Be Still & Know
It’s been an interesting weekend to say the least, watching a worldwide pandemic unfold moment by moment and the swift actions each organization, business, school and government have taken to resist this thing. If you were anything like me last week, I was cynical thinking that this was not as big a deal that people were making it out to be. I mean, for hand sanitizer to sell out all across the country, then a mad rush to buy up every case of toilet paper just seemed ludicrous to me. Who is going to go through five cases of toilet paper even in a year? This is not even a gastrointestinal illness and I couldn’t understand why soap wasn’t (and still isn’t) selling out instead of hand sanitizer. I didn’t believe it until I visited Superstore and found empty shelves and many disappointed shoppers, some frantic. Yet my shock and disbelief to the reactions, that seemed to me like irrational fear, had begun to sink in that this is an actual life-altering threat.
A week ago last Tuesday, as I was in my Massage Therapy class, a notification on my phone came up for an email from Westjet. This was the first of over 60 that would flood my inbox with the subject COVID-19. I half jokingly, but more seriously asked my professors what they made of all this virus scare. Should we really be concerned? Isn’t the flu more prevalent and dangerous? Or is it just cause nobody knows what this is that people are reacting so much? We had an extensive discussion, some even suggesting their conspiracy theories that maybe this was a man virus created to usher in a one-world government or to control the world. But little did we know that would be our last class discussion together for the unforeseeable future.
More emails flooded my inbox of how different businesses and organizations were responding to the pandemic and I wondered maybe action really was required. It was drawing closer in when news broadcasts from President Trump’s address implicated that international travel would be restricted since most of the cases were being spread by travelers. China shut its borders, Italy went into complete lockdown and US followed suit.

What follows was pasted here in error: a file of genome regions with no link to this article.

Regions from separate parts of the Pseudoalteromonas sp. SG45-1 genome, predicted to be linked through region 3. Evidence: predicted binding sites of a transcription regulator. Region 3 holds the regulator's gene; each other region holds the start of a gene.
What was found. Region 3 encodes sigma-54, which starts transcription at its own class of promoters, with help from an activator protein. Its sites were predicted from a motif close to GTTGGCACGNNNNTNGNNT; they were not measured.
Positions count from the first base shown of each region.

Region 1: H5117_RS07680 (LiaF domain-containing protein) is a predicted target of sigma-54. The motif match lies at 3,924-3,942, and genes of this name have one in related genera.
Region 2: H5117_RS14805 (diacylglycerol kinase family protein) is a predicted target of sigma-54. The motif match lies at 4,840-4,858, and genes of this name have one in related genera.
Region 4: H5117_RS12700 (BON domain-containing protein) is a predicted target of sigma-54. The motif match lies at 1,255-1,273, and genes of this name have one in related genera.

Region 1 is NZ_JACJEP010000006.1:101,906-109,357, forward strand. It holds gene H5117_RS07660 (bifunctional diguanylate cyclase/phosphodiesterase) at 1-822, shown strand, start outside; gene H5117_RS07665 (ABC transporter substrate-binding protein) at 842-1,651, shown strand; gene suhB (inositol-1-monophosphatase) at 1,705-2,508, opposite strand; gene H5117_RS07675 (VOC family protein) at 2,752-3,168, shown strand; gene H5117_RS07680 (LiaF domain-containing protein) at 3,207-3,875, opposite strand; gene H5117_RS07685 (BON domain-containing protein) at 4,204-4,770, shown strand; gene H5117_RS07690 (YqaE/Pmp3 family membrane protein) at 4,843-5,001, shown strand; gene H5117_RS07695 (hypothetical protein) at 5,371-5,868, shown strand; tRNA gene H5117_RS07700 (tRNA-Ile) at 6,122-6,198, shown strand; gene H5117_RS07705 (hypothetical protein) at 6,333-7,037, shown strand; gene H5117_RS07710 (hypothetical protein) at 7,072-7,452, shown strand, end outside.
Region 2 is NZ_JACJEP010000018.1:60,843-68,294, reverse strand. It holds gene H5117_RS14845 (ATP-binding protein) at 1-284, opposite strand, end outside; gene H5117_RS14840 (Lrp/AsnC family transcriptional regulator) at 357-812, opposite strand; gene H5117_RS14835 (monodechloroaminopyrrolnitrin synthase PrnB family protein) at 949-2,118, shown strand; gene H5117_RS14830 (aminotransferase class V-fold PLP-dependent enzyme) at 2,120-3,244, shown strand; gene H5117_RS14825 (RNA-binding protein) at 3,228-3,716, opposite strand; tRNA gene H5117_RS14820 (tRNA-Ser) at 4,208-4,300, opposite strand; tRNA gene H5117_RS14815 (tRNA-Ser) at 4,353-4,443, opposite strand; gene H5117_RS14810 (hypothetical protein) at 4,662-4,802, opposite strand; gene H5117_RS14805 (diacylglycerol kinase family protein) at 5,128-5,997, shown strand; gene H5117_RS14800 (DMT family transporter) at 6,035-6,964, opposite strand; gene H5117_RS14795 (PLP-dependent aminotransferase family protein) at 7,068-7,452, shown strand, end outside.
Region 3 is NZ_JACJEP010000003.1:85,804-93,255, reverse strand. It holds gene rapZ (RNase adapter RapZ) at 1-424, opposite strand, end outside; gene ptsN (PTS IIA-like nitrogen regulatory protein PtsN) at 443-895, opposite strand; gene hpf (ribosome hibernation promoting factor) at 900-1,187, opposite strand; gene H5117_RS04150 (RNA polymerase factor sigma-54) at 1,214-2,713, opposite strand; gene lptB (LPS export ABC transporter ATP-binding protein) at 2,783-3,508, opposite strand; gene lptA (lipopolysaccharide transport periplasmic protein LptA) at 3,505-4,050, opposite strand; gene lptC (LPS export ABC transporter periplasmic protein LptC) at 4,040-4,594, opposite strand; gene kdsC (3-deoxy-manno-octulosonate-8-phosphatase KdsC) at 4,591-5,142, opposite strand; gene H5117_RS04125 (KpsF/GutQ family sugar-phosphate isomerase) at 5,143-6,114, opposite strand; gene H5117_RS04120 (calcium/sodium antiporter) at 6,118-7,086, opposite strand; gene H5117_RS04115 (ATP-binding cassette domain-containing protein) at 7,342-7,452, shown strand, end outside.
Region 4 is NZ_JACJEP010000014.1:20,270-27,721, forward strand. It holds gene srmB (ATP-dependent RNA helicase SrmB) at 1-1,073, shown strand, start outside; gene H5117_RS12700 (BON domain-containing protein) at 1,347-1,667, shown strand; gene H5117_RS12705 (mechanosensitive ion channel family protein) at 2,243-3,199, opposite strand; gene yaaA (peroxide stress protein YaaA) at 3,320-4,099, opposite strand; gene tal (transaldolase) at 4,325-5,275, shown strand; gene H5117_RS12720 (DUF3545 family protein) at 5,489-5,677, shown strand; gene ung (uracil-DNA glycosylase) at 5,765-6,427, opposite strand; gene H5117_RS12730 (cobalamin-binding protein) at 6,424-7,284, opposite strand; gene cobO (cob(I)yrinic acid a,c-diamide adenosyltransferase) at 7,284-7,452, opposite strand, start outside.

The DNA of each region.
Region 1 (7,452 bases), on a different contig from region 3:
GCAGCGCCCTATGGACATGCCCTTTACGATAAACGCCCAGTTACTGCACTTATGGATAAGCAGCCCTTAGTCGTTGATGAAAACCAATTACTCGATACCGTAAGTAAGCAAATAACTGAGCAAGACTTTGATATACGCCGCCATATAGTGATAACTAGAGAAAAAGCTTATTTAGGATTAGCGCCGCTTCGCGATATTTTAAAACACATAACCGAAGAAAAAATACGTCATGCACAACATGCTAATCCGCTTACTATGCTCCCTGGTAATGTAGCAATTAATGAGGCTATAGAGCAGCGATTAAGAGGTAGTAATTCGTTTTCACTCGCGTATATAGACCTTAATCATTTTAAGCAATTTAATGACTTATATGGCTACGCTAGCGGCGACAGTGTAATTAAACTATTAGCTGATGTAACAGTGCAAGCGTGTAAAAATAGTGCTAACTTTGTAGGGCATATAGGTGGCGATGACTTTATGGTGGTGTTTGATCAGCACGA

It was our turn. After 18 of the previous months of not being able to have travelers come to Haiti due to political unrest and instability, we had been so excited that things had calmed down and we were able to re-engage teams. We had just hosted our first group in the beginning of March when the mayhem began to unfold. Now we were faced with the difficult, but right decision, to again cancel any teams that had plans to come for the remainder of our spring season. As I wrote our letter to be sent out to the team leaders and our ring of Haiti ARISE supporters, it left a lump in my chest of disappointment and sadness. Just when we thought we’d gain some progress, full stop again. Yet, this time it’s ironic that the problem isn’t Haiti. In fact, there are thankfully no known cases of COVID-19 presently in Haiti. That’s a miracle and it’ll hopefully stay that way. We did not want to in any way potentially contribute to a virus being carried by any of our volunteers into Haiti. It still filled me with grief realizing my family and I would not even be able to travel down to our second home any time soon.